“When renting a vacation rental, do you want a detailed meet and greet from the owner or would you rather just get on with your holiday?”
This question appeared on Twitter this morning and it was very topical since we were discussing exactly the same thing yesterday while we were preparing our cottage for our next rental guests.
Thank you to @la_vache for raising this issue, as the decision you make regarding it might have an effect on how your guests treat and respect your property.
I tell a story in my book about one of my earlier experiences in renting a cottage in Ontario.
“Some years ago, ten of us arrived from the UK on a late February afternoon for a touring vacation starting with three nights in a very large property. For anyone who has travelled back from Europe, you’ll know that you feel pretty jaded after getting in at 4 pm EST (which is 9 pm back in the UK), queuing for immigration, wrestling the throngs in the baggage hall, waiting another hour in the rental car line-up, then hitting the highway in the height of the rush hour! We were beat! So the prospect of getting to this luxury villa, relaxing by the fire, even getting in the hot tub, was very appealing. We arrived, almost as planned, at 8 pm (1 am back in UK), to be met by the owner. I have no quarrel with people being proud of their homes and liking to show them off, but this bordered on the ridiculous. An hour and a half later, the owner was still explaining the heating system – that was after instruction on using the washer and dryer, dishwasher, barbecue, how to operate the showers, where to find the cues for the snooker table, what the optimum temperature of the hot tub was, and going through three pages of instructions of what not to do. By the time the owner had departed, we were exhausted.”
Think of the last time you bought a car – if it was a new one, you’ll understand the urge to just get in and drive away. The last thing you want is the sales representative issuing reams of instructions on how to maximise fuel efficiency, change the windscreen wipers, and check water levels.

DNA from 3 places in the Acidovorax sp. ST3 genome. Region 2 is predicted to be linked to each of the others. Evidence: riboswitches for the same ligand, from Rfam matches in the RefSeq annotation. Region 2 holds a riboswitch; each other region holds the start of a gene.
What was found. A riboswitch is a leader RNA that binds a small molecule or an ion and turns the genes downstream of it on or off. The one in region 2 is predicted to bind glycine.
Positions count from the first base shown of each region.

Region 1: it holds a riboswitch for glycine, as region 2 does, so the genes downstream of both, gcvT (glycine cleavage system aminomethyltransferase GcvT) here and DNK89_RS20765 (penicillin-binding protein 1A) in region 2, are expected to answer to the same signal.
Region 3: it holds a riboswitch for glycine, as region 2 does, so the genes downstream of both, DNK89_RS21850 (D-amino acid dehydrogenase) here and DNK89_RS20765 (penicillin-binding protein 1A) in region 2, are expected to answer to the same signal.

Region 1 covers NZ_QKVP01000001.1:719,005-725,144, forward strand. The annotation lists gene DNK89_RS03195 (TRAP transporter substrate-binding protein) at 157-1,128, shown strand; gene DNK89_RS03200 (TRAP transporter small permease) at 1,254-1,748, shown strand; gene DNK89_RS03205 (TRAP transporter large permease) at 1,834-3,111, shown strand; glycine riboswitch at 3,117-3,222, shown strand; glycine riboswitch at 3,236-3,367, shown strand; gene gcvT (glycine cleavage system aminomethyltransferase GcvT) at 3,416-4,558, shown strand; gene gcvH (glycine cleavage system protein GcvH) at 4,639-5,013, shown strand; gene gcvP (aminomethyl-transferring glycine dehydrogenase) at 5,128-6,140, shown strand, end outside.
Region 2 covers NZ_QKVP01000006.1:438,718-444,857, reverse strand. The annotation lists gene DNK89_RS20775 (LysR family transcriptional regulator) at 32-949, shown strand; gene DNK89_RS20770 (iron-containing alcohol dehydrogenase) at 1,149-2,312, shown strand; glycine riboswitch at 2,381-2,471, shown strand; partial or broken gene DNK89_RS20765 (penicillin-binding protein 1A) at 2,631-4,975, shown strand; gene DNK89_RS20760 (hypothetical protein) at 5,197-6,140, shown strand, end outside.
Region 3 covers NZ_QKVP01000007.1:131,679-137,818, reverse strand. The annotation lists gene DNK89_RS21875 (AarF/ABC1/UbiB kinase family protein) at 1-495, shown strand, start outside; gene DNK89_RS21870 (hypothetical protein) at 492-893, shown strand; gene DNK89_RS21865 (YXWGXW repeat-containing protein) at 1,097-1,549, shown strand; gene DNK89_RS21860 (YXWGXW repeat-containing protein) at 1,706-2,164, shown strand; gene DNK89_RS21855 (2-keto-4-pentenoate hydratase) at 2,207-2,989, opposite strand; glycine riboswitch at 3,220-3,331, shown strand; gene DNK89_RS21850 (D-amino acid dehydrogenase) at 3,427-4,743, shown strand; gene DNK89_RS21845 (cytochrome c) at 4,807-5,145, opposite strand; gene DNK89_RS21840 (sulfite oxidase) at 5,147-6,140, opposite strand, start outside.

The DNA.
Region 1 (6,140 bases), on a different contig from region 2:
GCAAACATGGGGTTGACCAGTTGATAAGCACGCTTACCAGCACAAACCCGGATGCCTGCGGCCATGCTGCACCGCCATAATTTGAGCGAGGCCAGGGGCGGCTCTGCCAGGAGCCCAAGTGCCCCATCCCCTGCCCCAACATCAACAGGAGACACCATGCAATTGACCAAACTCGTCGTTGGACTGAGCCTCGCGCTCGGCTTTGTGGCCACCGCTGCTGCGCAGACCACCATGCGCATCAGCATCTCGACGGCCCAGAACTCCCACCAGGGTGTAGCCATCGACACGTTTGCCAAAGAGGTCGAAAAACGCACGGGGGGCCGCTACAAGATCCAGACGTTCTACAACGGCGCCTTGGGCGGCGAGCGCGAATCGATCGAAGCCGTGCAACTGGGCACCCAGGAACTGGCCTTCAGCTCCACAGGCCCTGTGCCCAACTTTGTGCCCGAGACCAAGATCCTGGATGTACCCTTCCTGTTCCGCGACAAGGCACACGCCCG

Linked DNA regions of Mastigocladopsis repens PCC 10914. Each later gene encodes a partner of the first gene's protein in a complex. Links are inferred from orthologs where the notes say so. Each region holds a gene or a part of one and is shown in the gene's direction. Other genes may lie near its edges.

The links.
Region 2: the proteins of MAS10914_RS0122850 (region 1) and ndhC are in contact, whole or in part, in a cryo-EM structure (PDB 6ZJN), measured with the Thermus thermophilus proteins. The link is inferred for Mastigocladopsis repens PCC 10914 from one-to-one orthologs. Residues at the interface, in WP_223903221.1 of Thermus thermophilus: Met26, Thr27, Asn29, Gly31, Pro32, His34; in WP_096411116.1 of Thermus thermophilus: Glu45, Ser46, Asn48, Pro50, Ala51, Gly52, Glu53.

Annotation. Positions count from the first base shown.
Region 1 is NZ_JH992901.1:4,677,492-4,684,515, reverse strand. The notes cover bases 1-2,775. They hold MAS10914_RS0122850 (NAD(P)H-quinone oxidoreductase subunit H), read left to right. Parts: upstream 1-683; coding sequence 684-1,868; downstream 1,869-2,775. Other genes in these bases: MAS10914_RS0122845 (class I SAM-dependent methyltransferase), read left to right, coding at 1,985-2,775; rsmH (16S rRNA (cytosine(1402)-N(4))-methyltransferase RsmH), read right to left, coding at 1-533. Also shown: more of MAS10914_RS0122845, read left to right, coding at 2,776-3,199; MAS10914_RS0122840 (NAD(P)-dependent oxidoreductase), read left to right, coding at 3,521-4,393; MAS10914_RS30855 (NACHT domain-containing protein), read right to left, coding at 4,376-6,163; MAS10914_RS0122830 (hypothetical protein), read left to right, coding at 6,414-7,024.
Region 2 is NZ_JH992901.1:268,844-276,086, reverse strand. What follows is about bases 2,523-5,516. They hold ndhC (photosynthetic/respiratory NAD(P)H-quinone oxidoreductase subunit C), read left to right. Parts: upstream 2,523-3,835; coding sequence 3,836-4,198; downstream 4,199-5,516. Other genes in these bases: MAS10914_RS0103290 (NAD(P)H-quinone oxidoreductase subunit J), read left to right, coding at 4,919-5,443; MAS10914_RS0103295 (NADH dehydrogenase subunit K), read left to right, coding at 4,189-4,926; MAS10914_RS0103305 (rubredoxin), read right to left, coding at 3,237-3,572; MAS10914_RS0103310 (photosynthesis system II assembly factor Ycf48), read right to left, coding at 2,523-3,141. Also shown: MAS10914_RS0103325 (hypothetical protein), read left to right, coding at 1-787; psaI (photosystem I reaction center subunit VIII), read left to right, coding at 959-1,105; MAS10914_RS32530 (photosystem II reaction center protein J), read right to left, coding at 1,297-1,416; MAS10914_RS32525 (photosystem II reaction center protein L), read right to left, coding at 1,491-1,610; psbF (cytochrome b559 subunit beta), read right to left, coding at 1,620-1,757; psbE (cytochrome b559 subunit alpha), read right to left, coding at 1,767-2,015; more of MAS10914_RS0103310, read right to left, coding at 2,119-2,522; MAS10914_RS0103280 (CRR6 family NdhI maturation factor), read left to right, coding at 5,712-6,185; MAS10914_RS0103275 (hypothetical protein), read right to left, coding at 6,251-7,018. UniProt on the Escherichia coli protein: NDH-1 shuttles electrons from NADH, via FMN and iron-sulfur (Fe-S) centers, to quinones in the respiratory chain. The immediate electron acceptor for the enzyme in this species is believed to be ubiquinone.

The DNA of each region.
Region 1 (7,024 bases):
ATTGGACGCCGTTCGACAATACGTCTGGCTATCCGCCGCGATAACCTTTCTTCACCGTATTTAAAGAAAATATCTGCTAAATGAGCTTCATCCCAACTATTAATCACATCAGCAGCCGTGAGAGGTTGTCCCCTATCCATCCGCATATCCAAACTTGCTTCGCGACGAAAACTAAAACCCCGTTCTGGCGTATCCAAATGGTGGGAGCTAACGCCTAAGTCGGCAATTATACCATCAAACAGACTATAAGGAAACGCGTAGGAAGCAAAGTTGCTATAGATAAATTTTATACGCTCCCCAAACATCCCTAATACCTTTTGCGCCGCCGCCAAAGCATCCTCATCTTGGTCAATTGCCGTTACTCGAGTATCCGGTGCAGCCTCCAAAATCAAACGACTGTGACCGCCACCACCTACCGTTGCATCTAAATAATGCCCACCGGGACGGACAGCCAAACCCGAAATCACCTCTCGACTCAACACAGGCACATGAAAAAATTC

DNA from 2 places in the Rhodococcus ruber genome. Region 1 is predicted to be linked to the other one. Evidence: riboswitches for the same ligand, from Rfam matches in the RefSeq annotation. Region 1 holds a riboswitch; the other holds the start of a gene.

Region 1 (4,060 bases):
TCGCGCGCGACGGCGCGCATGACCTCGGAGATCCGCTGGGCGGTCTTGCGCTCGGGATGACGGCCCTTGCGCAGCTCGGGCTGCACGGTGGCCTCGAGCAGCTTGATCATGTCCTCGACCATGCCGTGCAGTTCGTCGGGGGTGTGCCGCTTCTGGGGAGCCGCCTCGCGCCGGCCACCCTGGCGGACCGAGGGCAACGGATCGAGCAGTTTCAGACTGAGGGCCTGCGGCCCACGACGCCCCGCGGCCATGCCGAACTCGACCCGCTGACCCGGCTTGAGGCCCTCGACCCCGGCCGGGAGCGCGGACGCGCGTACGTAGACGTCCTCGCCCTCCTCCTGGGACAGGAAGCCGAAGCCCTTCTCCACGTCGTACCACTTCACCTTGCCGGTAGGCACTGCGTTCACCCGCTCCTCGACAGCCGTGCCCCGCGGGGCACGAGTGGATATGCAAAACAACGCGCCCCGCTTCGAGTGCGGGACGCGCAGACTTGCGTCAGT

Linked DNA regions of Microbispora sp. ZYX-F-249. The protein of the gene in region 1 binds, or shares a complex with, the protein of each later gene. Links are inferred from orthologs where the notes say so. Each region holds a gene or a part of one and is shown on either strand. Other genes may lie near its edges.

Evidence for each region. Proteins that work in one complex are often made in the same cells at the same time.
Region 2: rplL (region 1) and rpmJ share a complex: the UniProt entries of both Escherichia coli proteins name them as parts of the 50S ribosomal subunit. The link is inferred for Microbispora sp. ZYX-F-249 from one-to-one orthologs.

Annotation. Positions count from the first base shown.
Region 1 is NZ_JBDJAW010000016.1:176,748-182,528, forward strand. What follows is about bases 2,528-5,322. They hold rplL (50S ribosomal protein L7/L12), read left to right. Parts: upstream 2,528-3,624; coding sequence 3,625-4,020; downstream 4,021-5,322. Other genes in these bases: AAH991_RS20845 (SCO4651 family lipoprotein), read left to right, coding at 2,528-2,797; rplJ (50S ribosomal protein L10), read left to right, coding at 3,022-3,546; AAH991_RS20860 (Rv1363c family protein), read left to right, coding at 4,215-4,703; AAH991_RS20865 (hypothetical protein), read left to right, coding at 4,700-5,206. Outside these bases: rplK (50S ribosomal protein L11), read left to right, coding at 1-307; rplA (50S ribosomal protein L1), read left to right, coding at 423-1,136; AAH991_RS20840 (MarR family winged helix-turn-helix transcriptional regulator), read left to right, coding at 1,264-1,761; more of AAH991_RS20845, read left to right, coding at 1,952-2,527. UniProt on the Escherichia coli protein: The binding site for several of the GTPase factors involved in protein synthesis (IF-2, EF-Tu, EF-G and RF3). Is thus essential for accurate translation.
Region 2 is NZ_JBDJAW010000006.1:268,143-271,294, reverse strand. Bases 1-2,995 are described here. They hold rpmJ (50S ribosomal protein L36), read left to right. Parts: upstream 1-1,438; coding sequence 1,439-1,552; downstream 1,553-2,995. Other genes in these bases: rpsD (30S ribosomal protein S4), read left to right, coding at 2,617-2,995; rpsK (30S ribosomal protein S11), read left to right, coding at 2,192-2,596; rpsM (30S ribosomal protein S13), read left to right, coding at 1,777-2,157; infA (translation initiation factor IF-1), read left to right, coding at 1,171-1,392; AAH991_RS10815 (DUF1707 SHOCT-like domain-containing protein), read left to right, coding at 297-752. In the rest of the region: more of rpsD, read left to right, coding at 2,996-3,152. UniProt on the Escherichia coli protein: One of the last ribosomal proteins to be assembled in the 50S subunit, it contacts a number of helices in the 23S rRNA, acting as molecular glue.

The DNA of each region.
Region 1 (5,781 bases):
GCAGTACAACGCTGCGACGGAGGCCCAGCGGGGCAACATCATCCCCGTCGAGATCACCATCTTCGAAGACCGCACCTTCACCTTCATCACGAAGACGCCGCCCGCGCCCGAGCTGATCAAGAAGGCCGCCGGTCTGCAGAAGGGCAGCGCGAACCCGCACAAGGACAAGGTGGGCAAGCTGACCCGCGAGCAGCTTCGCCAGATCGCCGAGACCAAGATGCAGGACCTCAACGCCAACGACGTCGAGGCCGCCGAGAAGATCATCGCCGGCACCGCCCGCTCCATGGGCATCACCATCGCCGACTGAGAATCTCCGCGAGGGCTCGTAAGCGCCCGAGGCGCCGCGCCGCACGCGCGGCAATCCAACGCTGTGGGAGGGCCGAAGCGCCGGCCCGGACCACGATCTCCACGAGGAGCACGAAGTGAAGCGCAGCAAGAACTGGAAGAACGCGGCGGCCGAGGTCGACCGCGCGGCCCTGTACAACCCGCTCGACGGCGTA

You have already seen the specification, and probably had a test drive, so all you need is a good manual, and a phone number to ring should you have any questions. The same goes for a vacation home.
I hear the chorus of ‘it’s not the same – this is our property that we are giving over to strangers, and they need to know all the quirkier aspects of it’. With good planning, a thoroughly written guest guide, good screening of prospective guests, and a commitment to why you are in this business, you should feel comfortable in at least letting them settle in for a couple of hours, or only spending a very short time with them on arrival.
If you do want to show them around, we would suggest making it a very brief tour. Your guests just want you to go away, so they can explore in their own time, perhaps clean up after a long journey, and as they are on holiday they’ll be wanting to relax with a cold drink! So resist the temptation to regale them with stories of the last time the septic blocked up, or about the racoons in the attic last summer. Put any warnings in the guest guide, make sure you send a copy for them to read before they arrive, have a prominently displayed copy in the cottage, ask them to sign to say they have read and understand the instructions, and leave them be. They will appreciate you, and your home, all the more for that.
“Renting Your Recreational Property For Profit:”(Published by Self-Counsel Press)
We have just made the decision that we’ll meet our guests at Osprey Cottage this year, to briefly handover the cottage guide and point out the cottage boundaries, as it’s easy to stray onto a neighbours’ land. We’ll leave the telephone number so they can call if they have any more questions, and we’ll make a judgement about how much information and guidance they want. As @margaretbavaria said in a Twitter post this morning,
“Some of our guests need a lot of support. Our contact is very much driven by them.”
We did a quick survey in the office yesterday and looked at the problems and issues we had last summer with some of our cottage guests. Without exception, all of the issues occurred in properties where the guests had not been met by an owner or a representative of the owner. My view is, that when guests are personally welcomed, they feel a connection with the property owner and are less likely to disrespect the property in any way. It was also pointed out to me that the owners who take the time to create a welcome, either in person, or with a welcome gift and note, are more customer focused in their approach to the rental business, and will experience fewer issues anyway.
I’d be interested to hear what my readers think about this issue. Do you meet and greet? Do you welcome your guests in any other way? Do you simply leave them to find everything out for themselves and hope they will call you if they have a problem?